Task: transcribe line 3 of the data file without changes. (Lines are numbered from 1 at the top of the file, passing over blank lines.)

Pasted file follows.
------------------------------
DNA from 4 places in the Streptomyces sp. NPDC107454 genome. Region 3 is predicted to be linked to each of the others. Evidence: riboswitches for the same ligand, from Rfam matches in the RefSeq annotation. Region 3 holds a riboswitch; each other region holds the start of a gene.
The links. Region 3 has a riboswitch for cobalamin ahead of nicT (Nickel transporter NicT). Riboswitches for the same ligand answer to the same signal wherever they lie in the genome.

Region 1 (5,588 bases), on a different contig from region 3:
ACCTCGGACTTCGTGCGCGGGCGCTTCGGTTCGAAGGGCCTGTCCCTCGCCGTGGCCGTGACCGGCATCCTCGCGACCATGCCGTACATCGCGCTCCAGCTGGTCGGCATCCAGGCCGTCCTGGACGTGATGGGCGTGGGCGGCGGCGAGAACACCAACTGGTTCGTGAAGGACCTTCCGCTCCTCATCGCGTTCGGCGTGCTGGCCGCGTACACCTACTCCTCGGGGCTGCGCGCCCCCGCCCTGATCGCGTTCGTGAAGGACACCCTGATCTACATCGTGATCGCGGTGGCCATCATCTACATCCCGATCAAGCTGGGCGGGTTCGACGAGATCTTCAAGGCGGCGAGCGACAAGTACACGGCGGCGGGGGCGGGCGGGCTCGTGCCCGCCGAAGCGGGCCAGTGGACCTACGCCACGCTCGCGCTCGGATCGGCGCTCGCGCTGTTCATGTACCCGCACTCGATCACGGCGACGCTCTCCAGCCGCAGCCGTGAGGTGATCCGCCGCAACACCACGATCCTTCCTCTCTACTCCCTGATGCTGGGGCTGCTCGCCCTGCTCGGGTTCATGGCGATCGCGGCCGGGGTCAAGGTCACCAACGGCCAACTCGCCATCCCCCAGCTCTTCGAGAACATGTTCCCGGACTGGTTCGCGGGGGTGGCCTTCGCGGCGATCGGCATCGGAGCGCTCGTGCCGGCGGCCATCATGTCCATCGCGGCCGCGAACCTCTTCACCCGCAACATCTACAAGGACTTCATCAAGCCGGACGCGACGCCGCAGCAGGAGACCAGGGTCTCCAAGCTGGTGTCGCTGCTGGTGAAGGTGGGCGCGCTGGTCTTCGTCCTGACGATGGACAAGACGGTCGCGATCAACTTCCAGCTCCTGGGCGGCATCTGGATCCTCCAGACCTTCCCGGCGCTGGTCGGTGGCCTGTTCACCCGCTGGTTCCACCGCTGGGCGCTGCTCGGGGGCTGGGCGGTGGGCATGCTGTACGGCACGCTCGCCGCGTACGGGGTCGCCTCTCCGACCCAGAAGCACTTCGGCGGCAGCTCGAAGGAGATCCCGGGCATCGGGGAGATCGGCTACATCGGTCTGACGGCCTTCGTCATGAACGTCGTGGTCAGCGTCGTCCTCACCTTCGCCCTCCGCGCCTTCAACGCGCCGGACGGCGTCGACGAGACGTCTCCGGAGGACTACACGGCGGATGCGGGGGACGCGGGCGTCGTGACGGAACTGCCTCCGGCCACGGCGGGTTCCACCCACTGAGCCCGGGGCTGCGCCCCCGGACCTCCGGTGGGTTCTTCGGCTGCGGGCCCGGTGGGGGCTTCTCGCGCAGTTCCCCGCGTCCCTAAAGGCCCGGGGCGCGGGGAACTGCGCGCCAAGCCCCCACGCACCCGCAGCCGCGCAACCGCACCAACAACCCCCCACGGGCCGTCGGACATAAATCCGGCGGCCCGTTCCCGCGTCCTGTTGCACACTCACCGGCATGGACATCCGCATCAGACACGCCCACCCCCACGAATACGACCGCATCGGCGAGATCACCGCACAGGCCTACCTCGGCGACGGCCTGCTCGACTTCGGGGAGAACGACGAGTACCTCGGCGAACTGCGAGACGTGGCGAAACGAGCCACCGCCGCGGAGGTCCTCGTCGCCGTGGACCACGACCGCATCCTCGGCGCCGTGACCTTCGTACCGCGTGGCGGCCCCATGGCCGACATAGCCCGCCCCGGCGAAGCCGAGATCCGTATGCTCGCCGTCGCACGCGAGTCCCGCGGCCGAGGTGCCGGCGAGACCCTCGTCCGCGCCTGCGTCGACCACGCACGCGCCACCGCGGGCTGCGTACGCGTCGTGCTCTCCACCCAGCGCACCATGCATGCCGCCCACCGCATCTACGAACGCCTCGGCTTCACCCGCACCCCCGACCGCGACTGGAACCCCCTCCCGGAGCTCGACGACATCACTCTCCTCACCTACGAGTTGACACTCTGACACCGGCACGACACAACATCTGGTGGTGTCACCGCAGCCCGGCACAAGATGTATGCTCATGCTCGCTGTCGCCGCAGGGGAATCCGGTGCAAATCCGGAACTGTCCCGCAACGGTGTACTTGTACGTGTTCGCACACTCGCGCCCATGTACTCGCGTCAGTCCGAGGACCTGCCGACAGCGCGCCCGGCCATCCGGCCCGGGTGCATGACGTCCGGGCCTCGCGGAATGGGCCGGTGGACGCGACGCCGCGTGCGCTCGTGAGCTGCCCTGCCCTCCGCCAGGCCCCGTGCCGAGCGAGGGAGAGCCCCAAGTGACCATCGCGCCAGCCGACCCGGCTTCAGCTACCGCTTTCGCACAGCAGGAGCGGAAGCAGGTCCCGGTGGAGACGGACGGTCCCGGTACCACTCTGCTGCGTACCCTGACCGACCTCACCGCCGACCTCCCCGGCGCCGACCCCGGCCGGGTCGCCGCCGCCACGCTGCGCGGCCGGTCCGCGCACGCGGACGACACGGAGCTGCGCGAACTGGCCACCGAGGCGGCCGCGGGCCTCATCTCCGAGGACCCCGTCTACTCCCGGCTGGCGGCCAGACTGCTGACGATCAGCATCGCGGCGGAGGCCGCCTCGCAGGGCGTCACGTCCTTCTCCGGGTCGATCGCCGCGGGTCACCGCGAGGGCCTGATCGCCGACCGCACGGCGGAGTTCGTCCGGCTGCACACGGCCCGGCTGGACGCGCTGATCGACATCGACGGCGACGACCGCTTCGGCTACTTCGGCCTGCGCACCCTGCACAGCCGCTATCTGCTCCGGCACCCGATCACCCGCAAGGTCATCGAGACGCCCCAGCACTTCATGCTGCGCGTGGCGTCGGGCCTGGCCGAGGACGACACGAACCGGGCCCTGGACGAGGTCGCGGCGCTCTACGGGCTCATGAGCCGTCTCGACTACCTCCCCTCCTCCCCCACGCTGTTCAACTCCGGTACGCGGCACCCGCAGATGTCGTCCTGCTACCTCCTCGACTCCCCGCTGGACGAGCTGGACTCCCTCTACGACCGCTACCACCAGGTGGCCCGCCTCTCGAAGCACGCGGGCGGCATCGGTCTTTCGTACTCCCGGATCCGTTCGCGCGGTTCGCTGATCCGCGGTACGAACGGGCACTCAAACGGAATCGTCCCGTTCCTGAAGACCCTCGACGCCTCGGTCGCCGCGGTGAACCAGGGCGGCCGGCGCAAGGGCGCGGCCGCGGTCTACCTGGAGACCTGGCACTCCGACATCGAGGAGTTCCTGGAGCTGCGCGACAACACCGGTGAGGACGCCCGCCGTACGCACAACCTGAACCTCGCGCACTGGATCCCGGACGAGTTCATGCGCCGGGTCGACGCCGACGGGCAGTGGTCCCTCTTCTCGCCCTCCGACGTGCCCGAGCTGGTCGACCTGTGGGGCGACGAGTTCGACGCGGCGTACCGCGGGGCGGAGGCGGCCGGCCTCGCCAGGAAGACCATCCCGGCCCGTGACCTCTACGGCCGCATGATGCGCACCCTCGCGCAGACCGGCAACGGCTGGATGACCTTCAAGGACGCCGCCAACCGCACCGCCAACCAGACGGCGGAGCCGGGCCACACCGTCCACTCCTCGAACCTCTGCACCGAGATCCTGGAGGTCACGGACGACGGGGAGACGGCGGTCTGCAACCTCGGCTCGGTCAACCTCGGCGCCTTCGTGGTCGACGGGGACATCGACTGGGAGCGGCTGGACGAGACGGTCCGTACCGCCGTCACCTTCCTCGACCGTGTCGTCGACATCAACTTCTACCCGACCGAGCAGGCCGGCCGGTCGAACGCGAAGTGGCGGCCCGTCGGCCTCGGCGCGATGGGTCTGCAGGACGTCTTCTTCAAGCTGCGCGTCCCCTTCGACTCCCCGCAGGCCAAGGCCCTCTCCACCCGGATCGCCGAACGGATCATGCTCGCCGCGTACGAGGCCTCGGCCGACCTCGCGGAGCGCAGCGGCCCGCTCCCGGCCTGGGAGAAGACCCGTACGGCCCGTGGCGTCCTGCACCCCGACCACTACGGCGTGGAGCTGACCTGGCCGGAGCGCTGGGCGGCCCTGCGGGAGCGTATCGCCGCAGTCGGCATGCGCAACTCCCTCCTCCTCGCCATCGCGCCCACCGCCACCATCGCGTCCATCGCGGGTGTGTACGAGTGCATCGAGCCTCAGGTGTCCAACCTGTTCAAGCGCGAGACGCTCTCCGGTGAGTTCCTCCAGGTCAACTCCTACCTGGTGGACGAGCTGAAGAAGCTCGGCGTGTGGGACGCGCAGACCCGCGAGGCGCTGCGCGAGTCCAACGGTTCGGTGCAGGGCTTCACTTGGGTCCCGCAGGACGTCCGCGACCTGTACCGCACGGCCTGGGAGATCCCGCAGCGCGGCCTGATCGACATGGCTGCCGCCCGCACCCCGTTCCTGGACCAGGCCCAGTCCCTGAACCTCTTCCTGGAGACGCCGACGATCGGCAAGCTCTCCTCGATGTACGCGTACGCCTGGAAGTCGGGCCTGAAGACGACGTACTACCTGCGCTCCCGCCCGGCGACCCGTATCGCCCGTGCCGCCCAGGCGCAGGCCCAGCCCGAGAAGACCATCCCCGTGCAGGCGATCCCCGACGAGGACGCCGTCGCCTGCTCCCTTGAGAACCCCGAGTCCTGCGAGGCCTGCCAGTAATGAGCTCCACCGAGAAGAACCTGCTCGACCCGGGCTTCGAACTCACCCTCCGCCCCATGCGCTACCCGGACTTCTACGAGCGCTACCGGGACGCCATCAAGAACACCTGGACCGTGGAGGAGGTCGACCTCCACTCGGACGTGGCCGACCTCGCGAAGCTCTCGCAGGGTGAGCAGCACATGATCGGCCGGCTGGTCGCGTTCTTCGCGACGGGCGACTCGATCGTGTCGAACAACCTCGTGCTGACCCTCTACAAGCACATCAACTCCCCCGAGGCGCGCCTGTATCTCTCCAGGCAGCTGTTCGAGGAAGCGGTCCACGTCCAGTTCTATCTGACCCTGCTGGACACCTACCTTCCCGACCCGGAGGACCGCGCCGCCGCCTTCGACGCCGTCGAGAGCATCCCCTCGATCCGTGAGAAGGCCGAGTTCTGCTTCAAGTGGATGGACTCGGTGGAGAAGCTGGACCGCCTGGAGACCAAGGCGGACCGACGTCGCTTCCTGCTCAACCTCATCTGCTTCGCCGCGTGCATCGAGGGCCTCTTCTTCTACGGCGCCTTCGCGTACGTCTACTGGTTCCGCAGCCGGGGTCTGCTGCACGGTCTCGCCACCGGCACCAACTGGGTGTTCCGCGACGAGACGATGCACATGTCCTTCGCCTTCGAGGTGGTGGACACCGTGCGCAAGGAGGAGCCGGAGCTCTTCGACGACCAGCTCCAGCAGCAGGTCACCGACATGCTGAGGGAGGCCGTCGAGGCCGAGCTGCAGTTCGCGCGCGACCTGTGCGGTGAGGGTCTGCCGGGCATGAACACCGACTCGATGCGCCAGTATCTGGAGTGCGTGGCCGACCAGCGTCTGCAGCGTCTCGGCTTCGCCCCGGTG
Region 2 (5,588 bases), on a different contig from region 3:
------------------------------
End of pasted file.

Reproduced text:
Region 1 (5,588 bases), on a different contig from region 3: